|St Mary Magdalene|
|People and Memories|
|The Reverend Father Wilfrid Johnson|
|Wilfrid Johnson was born in New York in 1914, where his father was a member of the Diplomatic Corps. On returning to England, the family settled in Beaconsfield and Wilfrid received his secondary education at Beaumont College, a Jesuit boarding school. He was a member of the college rowing Eight and, between 1930 and 1933, he won 8 cups for single and double sculls.
He was accepted as a student at the Pontifical Scots College and the Gregorian University, Rome and was ordained by Archbishop Traglia on December 19th, 1938.
|Fr. Wilf spent less than a year as a curate at his first parish, St Joseph's, Bedford, before moving to the St Francis Home at Shefford, the diocesan boys' home.
He improved the living conditions of the boys, despite the shortages of the war years. He organised a scout troop and also an annual 3 week camp at the seaside. He arranged for all the boys to spend their holidays with private families. He also organised rugby, soccer and cricket teams.
|Father Wilfrid Johnson|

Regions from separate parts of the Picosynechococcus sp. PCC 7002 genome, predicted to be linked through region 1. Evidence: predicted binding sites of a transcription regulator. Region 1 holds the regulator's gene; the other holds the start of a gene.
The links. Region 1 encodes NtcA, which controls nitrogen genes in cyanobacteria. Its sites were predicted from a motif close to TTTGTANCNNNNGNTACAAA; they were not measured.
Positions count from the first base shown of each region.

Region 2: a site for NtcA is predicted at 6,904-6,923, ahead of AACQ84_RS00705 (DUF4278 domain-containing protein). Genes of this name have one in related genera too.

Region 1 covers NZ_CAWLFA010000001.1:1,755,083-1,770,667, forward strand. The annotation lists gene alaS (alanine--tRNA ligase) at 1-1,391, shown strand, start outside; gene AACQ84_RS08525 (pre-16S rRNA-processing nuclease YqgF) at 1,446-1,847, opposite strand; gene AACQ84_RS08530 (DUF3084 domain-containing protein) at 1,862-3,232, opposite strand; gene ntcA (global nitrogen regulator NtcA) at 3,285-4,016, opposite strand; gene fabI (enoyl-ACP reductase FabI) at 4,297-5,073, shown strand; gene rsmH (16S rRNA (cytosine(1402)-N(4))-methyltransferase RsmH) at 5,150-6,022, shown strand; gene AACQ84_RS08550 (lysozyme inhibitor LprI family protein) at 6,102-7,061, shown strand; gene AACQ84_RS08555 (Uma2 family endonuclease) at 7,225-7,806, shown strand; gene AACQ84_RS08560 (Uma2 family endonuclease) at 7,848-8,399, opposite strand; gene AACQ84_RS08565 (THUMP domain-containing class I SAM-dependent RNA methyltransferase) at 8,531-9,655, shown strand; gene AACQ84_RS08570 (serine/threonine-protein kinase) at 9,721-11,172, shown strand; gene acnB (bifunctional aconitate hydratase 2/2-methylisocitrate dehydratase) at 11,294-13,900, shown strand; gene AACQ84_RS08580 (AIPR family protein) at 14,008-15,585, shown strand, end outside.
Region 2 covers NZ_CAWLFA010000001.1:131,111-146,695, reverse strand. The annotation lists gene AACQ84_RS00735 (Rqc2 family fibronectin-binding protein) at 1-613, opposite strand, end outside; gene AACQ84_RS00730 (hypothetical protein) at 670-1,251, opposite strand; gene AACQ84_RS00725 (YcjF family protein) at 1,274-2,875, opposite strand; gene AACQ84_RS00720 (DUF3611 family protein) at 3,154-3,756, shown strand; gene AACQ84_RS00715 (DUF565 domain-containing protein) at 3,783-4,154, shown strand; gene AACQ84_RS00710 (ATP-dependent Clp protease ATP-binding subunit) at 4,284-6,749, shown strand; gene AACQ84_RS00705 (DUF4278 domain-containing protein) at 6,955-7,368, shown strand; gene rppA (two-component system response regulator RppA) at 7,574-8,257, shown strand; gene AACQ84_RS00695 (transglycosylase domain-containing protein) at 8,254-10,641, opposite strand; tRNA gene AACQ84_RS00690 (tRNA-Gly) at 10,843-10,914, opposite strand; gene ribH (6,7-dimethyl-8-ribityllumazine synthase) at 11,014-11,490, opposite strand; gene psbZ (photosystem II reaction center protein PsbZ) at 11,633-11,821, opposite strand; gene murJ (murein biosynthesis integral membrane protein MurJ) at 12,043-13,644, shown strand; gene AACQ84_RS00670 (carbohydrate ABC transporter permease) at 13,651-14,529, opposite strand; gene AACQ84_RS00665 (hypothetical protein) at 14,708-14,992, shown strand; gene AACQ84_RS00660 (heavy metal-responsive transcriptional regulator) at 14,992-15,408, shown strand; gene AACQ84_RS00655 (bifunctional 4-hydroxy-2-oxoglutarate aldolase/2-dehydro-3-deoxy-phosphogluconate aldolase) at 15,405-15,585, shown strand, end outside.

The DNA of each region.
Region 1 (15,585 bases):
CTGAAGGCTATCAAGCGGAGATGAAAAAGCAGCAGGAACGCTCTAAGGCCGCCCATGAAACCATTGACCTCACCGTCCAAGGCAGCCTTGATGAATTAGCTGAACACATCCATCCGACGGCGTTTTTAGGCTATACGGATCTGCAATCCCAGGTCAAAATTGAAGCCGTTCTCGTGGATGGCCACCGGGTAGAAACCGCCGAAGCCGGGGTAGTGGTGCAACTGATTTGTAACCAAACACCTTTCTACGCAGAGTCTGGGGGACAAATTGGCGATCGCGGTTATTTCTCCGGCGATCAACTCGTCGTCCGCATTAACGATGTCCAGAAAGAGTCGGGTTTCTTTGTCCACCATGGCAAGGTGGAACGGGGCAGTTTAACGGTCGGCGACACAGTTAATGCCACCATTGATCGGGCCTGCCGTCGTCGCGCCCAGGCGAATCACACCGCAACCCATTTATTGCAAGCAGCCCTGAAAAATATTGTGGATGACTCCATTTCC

|In 1954, Fr. Wilf was appointed as parish priest at St Francis de Sales in Wolverton, arriving there on Friday 30th July. At that time the parish included Stony Stratford.
In 1967, Fr Wilf was in Lourdes, France when he was told that the Bishop of Northampton, Bishop Grant, wanted him to move to the larger parish of Wellingborough, whose priest had recently died, immediately on his return home. Fr. Wilf emphasised how happy he was at Wolverton and how loath he was to leave it, but would, if the Bishop so desired, fall in with his wishes.
He remained at Wellingborough until his retirement in 1990. In 1972, He oversaw the building of another new church, St Edmund Campion, which was to serve a developing area of the town.
Fr. Wilf had a deep devotion to Our Lady of Lourdes and was, for many years, the director of the diocesan pilgrimage. His affection for Lourdes reflected his love of all things French, he was renowned, in fact, for wearing a beret and sandals.
He seriously considered living in Lourdes after his retirement but, instead, made several pilgrimages each year, often sponsoring a handicapped child for the trip.
Fr. Wilf retired, reluctantly, in 1990 and went to live in Luton. There, he became assistant chaplain to the Luton and Dunstable General Hospital, where he spent 3 days each week visiting the wards. He was pleased to be able to continue his ministry.
On February 23rd, 1994 he was found dead in his armchair at home, a glass of French wine by his elbow.